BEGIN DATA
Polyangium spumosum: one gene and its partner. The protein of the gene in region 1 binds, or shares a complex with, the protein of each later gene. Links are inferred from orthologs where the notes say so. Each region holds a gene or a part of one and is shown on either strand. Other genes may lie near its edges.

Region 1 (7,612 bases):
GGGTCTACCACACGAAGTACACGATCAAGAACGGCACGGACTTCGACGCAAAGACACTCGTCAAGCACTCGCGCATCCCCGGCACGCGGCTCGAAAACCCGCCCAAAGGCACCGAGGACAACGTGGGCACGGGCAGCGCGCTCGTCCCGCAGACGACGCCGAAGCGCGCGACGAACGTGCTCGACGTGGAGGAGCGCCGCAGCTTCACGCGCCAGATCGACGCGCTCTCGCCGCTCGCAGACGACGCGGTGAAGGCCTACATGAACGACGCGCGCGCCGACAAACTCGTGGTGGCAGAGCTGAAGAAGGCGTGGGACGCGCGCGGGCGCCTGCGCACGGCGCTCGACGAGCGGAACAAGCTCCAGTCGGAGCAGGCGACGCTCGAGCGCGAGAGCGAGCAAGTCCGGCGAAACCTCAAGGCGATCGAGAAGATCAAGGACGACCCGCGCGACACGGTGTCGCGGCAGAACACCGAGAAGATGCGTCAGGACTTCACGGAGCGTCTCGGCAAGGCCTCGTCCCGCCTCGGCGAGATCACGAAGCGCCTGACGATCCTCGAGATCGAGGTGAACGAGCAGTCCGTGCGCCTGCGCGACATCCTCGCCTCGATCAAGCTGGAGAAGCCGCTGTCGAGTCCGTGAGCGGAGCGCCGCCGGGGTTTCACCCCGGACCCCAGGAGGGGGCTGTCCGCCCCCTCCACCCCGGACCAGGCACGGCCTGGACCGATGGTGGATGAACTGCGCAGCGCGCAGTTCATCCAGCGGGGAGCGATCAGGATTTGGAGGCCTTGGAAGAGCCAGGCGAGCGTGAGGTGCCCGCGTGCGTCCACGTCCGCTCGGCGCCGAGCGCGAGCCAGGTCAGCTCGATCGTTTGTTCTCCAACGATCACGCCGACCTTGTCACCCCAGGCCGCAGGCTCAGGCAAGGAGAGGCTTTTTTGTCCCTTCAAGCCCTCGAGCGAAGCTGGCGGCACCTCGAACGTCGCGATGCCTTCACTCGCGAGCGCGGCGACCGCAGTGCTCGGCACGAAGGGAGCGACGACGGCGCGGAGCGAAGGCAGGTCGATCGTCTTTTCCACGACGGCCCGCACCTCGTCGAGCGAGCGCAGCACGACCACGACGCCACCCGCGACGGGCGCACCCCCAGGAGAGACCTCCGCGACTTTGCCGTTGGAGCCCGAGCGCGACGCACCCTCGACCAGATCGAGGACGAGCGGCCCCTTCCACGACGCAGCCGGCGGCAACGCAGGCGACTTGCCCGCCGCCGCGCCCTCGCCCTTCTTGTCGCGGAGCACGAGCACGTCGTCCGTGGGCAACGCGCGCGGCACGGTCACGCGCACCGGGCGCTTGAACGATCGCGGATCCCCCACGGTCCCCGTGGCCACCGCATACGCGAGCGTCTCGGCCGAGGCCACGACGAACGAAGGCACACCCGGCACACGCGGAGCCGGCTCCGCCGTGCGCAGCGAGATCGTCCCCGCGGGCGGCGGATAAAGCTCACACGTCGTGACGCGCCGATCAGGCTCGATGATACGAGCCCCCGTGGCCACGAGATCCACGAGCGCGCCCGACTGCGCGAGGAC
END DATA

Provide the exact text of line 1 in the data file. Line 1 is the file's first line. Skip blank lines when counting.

Polyangium spumosum: one gene and its partner. The protein of the gene in region 1 binds, or shares a complex with, the protein of each later gene. Links are inferred from orthologs where the notes say so. Each region holds a gene or a part of one and is shown on either strand. Other genes may lie near its edges.